Post-Communist Russia Meets World
Its Iraq dealings irked US, but overall Moscow is learning the rules
When Russia scored a diplomatic coup last week by apparently defusing the international crisis with Iraq, officials here were quietly proud of their achievement.
In Washington, however, the Kremlin's moves sparked fears that Russia might be slipping its moorings as a reliable partner.
But such concerns overlook the underlying trend of the last few years, during which Russia has been anchoring itself ever more firmly in the international community, observers here say.
And as Moscow continues to make serious efforts to join international organizations, it is learning to play by the rules they set.
Heir to the defeated foe of the cold war, dragged to its knees by an obsolete ideology while the country collapsed, Russia has been busy reassessing its interests and priorities around the globe, and the process is not over.
"We are a big country with a place in the world, and we are still looking for this place," explains Alexander Dzasokhov, a prominent member of the Foreign Affairs Committee of the Duma, Russia's lower house of parliament.
Russia's record and ambitions show that it has clearly defined its desire to be seen as a full and respected partner in the international community.
President Boris Yeltsin's attendance at meetings of the "Group of Seven" big industrialized nations has transformed it into a "Group of Eight," even if Mr. Yeltsin does not sit in on the economic discussions. Moscow has successfully joined the Council of Europe and is knocking at the door of the Organization for Economic Development and Cooperation (OECD) and the World Trade Organization.
Russia has to juggle its desires with others' expectations, while taking into account both domestic and foreign interests. Still heavily dependent on international aid - primarily a crucial $10 billion loan over three years from the International Monetary Fund - Russia is on a tight leash in the financial field. Yet it is finding that its burgeoning diplomatic ambitions find an echo in other capitals.
During Mr. Yeltsin's first presidential term, the Washington-Moscow axis prevailed. Since his reelection last year, though, other world leaders - particularly the Europeans - have courted him with numerous visits.
The French have been particularly assiduous. Both French President Jacques Chirac and Prime Minister Lionel Jospin have come to Moscow in the last two months.
Here, France finds a sympathetic ear when it voices unhappiness with a world dominated by the United States.
"The Europeans whisper in our ears, 'What a pity that you lost your position as America's counterweight. It was so nice and so cozy for us back then,' " confides Mr. Dzasokhov. "At the same time, when we begin discussing our unification with Belarus, they are terrified."
RUSSIA is indeed walking a tightrope. It wants to spread its wings, but it must also show it has no intention to dominate other nations, and prove its democratic credentials. At the same time, its very ambitions to regain a leading international role are pushing it down the right path as far as the West is concerned.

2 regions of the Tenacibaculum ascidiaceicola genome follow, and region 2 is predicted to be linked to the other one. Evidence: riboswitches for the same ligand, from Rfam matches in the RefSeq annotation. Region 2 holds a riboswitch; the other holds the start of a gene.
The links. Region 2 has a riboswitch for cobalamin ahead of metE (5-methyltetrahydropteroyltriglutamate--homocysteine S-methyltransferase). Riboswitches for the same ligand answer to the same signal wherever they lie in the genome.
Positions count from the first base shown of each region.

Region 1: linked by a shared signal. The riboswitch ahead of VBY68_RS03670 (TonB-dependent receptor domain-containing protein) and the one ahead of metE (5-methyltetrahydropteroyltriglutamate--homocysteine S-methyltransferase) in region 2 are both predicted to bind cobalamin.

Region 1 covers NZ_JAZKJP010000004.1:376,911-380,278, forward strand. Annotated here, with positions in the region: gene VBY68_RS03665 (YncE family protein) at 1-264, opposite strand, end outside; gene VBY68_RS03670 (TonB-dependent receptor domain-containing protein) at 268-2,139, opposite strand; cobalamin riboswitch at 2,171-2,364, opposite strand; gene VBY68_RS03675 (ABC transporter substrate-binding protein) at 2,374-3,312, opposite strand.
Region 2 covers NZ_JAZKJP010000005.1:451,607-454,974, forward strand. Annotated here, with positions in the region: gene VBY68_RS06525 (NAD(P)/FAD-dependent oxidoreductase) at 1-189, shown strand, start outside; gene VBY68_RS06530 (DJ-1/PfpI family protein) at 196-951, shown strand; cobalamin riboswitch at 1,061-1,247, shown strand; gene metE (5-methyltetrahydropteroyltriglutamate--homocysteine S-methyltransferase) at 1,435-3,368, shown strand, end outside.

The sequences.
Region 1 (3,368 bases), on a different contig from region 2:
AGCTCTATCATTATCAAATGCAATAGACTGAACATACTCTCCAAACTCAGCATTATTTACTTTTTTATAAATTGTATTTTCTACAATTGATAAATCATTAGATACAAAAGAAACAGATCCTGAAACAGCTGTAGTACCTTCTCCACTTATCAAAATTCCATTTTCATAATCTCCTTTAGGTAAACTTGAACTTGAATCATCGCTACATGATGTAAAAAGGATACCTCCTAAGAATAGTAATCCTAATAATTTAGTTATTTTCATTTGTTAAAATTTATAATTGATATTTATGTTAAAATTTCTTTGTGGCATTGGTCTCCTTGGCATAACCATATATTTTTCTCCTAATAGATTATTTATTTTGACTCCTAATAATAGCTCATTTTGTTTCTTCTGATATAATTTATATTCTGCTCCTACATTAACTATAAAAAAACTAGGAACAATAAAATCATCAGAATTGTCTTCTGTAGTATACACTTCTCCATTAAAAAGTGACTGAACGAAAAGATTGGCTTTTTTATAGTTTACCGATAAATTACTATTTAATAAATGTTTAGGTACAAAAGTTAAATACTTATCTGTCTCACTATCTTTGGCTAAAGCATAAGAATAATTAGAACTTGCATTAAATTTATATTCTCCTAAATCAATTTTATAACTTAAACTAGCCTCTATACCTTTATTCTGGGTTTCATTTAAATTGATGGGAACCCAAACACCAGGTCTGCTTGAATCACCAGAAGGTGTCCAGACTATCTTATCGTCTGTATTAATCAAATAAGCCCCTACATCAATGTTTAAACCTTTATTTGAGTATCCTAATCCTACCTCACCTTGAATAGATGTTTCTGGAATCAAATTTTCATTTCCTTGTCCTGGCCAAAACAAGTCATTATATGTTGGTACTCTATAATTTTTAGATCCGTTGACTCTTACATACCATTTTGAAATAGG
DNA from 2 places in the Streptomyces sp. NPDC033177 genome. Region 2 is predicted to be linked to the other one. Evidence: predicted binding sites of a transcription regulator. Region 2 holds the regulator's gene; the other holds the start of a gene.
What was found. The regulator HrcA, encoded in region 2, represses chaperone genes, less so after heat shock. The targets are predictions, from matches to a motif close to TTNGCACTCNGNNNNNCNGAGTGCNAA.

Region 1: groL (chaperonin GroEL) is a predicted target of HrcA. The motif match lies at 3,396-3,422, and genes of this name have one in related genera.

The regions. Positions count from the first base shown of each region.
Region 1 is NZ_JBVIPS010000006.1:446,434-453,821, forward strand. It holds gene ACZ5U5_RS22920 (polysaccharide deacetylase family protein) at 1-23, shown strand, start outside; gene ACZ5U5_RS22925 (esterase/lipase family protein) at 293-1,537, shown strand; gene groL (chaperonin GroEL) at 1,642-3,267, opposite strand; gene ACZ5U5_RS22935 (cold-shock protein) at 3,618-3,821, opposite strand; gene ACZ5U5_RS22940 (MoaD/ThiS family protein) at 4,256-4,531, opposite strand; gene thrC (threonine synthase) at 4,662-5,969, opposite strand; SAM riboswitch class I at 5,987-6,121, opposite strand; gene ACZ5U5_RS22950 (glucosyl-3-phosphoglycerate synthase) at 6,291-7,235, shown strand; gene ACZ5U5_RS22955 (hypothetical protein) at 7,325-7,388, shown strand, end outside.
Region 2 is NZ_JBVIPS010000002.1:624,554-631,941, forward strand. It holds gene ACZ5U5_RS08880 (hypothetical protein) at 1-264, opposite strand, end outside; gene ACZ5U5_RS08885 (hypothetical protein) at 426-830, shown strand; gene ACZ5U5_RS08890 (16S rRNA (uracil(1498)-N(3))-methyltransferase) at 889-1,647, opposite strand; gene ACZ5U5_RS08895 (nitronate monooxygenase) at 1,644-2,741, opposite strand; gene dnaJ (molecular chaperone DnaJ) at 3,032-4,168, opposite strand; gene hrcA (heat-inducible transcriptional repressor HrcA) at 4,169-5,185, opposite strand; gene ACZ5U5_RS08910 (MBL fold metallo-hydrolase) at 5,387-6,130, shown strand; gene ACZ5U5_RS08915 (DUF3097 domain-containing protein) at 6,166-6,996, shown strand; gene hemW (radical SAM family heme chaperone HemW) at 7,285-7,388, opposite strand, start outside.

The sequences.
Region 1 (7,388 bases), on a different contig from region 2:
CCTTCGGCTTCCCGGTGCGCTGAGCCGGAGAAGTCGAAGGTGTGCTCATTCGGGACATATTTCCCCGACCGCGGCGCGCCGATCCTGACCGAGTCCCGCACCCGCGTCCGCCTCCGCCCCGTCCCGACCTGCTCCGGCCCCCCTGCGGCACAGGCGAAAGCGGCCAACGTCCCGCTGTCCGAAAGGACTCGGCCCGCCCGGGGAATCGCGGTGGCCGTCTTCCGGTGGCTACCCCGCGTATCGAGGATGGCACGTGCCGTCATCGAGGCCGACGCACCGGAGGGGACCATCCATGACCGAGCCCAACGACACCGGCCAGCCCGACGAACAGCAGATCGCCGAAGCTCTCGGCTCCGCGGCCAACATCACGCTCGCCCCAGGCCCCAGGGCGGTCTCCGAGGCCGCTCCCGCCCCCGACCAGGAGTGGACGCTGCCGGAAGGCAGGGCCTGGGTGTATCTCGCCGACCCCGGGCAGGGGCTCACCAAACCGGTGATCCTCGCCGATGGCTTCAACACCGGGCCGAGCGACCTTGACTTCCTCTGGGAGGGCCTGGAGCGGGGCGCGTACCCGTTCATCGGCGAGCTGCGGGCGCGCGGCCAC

When Russia became a full-fledged member of the Council of Europe 18 months ago, for example, it committed itself to abide by the European Convention on human rights. And today's Russia is not the Soviet Union of 1975, which signed the Helsinki Accords but then proceeded to violate them for years.
As a member of the Council of Europe, Russia is obliged to abolish the death penalty. And although it has not done so yet by law, "There have been no executions in Russia for the past 18 months," points out Diedrich Lohman, head of the local Human Rights Watch office. "If Russia had not been a member of the Council of Europe, there would have been no guarantee of that."
Russia's acceptance into the Council of Europe raised many eyebrows, given that Moscow was then engaged in the war in Chechnya that included gross violations of human rights.
But European leaders appear to have had their own motives for taking Russia on board. "It was to give a card to Yeltsin in his reelection bid against his opponents," Mr. Lohman says.
Russia would have liked to find the same conjunction of interests with the OECD. "Russia has a much better understanding of why it is important to join the OECD and what it means to do so," said OECD Secretary General Donald Johnston after a trip here last month. "They recognize that we can help Russia toward a fully fledged market economy."
But Moscow still has some way to go, says OECD Deputy Secretary-General Kumiharu Shigehara. "They wanted their admission to the OECD to be a symbol that would give momentum to the reforms undertaken," he explains. "But double standards are not in the interests of the OECD. Russia needs more transparency" in its economic policy, fairer privatization, and more efficient tax collection.
These are goals the Kremlin says it espouses. As it steps into the international arena again, this time without a Communist ideological shield, Russia has not renounced competition with the rest of the world. But it has found itself co-opted into playing by the rest of the world's rules.